Triglycerides

Triglycerides, a type of fat in the blood, are an important source of energy. However, triglyceride levels can be too high (a condition called hypertriglyceridemia), and this can increase an individual's risk for pancreatitis (inflammation of the pancreas), heart disease, and other serious problems. The diagnosis of hypertriglyceridemia is based on fasting triglyceride levels, and divided into three categories: mild (150-199 mg/dL), moderate (200-499 mg/dL) and severe (>500 mg/dL). Triglycerides of > 1000 mg/dL is considered a major risk for pancreatitis. 

Because mild to moderate high triglycerides do not create any warning signs, it's important to be proactive about your health, especially if you are at risk for this condition. Severe triglycerides may cause abdominal pain that radiates to the back, a sign of possible pancreatitis requiring an urgent medical assessment. 

How do high triglycerides affect the body?

Doctors have noted a link between high levels of triglycerides and an increased risk for heart disease. This is not necessarily a direct link, because triglycerides are not the cause of the plaque that leads to heart disease or stroke. But they do contribute, as the particles that contain the fats can add to plaque formation, because they contain cholesterol.

That said, high levels of triglycerides are often connected with other risk factors. Metabolic syndrome, which is a cluster of risk factors for both cardiovascular disease and diabetes, includes high levels of triglycerides as one of its factors.

So, do the triglycerides actually affect the body? The answer is yes. People whose levels are very high are at risk for pancreatitis. This inflammation of the pancreas can lead to digestive complaints and stomach pain and, eventually, cause diabetes.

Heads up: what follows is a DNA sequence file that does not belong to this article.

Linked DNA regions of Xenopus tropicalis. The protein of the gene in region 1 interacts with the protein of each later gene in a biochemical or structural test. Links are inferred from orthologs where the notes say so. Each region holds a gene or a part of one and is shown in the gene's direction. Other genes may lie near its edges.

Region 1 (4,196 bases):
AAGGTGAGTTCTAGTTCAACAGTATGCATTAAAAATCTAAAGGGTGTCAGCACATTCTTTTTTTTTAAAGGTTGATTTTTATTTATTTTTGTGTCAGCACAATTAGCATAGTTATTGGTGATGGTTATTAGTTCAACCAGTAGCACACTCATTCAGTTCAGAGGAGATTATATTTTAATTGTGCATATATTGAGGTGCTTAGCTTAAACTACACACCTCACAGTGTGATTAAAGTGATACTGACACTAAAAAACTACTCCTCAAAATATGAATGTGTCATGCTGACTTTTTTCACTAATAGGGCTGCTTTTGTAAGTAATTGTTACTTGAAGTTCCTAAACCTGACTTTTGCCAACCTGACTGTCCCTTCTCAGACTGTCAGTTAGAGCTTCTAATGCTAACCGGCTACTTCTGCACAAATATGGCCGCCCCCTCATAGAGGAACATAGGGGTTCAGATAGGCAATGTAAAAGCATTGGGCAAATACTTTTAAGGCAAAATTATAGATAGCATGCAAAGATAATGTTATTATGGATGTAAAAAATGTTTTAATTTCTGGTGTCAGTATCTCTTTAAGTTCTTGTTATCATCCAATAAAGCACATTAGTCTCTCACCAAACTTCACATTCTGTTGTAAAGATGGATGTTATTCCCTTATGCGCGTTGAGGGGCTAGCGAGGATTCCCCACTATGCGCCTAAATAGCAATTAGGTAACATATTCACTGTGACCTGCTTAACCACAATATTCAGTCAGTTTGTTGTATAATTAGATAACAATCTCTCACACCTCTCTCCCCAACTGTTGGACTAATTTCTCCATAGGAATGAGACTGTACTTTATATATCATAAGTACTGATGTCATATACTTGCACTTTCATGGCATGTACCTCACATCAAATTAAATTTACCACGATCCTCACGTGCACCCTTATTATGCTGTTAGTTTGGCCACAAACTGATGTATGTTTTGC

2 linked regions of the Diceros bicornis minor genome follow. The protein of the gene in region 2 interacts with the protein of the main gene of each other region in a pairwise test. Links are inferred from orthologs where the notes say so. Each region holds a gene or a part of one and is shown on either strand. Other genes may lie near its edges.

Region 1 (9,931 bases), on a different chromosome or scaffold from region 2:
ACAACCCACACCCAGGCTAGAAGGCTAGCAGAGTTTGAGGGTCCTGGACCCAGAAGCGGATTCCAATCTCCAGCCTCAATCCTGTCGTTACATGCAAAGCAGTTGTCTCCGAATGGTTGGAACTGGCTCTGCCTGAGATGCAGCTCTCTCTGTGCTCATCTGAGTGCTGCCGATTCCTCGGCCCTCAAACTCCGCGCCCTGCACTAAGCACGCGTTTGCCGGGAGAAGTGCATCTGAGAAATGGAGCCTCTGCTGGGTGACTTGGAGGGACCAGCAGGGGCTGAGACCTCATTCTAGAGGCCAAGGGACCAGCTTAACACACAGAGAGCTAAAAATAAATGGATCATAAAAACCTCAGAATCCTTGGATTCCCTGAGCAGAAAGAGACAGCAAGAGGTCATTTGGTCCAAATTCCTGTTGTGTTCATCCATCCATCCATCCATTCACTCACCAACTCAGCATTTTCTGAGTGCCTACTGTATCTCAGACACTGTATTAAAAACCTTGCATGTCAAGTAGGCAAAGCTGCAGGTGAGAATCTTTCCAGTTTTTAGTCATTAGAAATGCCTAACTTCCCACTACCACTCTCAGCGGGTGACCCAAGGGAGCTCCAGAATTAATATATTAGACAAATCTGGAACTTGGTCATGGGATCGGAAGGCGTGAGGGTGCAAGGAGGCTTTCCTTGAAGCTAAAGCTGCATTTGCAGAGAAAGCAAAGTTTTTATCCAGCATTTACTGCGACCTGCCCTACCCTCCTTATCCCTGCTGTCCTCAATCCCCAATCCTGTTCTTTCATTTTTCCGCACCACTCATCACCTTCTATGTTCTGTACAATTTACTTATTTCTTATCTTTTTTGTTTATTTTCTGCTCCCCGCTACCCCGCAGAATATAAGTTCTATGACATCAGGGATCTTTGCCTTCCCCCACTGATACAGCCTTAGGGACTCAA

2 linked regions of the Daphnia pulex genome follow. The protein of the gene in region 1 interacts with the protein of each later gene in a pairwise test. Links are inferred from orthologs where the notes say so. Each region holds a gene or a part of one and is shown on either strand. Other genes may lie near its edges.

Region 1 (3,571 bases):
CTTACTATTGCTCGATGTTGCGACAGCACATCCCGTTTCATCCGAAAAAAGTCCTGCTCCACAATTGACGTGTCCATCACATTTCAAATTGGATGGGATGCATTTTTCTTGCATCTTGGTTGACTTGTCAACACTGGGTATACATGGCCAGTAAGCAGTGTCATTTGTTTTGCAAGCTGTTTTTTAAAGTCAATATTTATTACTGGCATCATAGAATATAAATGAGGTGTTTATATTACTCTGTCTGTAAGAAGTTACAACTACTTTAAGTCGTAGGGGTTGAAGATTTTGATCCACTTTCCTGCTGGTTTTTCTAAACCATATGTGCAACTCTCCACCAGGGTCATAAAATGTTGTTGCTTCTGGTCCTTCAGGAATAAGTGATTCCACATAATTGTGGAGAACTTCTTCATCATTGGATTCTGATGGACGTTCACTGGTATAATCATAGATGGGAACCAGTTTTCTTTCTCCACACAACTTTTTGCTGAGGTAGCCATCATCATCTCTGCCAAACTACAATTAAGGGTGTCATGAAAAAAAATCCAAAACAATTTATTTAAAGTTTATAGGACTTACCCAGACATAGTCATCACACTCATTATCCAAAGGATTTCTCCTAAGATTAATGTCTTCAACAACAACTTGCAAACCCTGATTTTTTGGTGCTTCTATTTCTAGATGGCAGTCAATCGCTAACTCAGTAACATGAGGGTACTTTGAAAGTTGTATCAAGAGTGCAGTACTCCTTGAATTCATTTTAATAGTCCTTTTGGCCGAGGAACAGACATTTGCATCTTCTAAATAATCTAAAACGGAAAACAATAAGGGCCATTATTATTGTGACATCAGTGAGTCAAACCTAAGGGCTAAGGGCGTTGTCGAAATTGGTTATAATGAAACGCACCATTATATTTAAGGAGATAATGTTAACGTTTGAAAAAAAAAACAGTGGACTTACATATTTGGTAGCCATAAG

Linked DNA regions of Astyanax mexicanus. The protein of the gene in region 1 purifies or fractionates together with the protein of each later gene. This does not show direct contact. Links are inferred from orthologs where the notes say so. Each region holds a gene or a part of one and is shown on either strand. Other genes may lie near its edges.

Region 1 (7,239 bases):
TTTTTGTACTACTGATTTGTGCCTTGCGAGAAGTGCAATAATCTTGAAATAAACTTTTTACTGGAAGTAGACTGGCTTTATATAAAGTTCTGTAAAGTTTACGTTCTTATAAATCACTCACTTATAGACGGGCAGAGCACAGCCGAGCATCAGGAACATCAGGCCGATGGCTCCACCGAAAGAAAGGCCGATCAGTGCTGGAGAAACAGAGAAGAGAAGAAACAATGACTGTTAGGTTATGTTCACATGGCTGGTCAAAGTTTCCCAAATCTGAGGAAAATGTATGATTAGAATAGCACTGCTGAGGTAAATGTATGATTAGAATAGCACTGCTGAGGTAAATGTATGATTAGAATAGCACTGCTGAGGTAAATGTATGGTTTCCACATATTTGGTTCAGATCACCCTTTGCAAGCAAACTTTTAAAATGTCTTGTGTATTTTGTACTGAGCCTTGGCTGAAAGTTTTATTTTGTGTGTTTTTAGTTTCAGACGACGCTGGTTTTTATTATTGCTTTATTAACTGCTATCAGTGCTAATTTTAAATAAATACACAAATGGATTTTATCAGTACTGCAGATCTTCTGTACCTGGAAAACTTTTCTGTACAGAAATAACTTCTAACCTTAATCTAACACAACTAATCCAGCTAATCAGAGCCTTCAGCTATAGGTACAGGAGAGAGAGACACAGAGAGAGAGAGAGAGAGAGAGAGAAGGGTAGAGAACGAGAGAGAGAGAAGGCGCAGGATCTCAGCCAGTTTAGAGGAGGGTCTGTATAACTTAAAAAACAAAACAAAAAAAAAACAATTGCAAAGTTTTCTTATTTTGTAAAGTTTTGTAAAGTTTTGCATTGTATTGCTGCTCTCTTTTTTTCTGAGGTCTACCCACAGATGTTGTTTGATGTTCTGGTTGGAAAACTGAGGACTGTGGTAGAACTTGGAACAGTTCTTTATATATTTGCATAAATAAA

Who is at risk?

In most people, triglyceride levels increase with age. Other risks include:

  • Non fasting sample (after meals) 
  • Unhealthy lifestyle factors, like weight or sedentary lifestyle
  • Excessive alcohol intake
  • Medications, like estrogen or beta-blockers, linked to the condition
  • Other medical conditions, like type 2 diabetes
  • Genetic conditions, such as familial hypertriglyceridemia (occurs in 1% of the population) 

Because this condition causes no noticeable symptoms if mild to moderate, the best way to test your levels is with a fasting blood test, called a lipid panel. This is recommended every five years for most adults and more often for those in high-risk categories.

How to lower triglycerides?

Because of the risk they represent, if you have high levels of triglycerides, then you need to find ways to lower triglycerides in your body. Your goal should be to lower triglycerides to a level below 500 mg/dL to reduce your risk of pancreatitis and other conditions.The initial step in management of high triglycerides is lifestyle changes; a combination of diet modification and drug therapy may also be considered. 

More exercise and a diet that is low in saturated fats and sugars will help. Your doctor will help you adjust your diet as you work to lower your triglyceride levels.

Next, you may need to take medications to help. Medications include fibrates, niacin, or omega-3 fatty acids. In patients with severe hypertriglyceridemia, a fibrate should be used as a first-line agent. Sometimes a statin, a drug used to lower LDL cholesterol levels, can help decrease triglycerides. These drugs should be prescribed and monitored by your healthcare provider. 

While medications can help and are sometimes needed, lifestyle changes are always the healthier way to treat triglyceride problems. Talk to your doctor about the risks and benefits of medications and the way you can change your lifestyle to support healthier triglyceride levels. In the end, you will improve many areas of your life, from your weight to your cholesterol levels, with this attention to your lifestyle choices.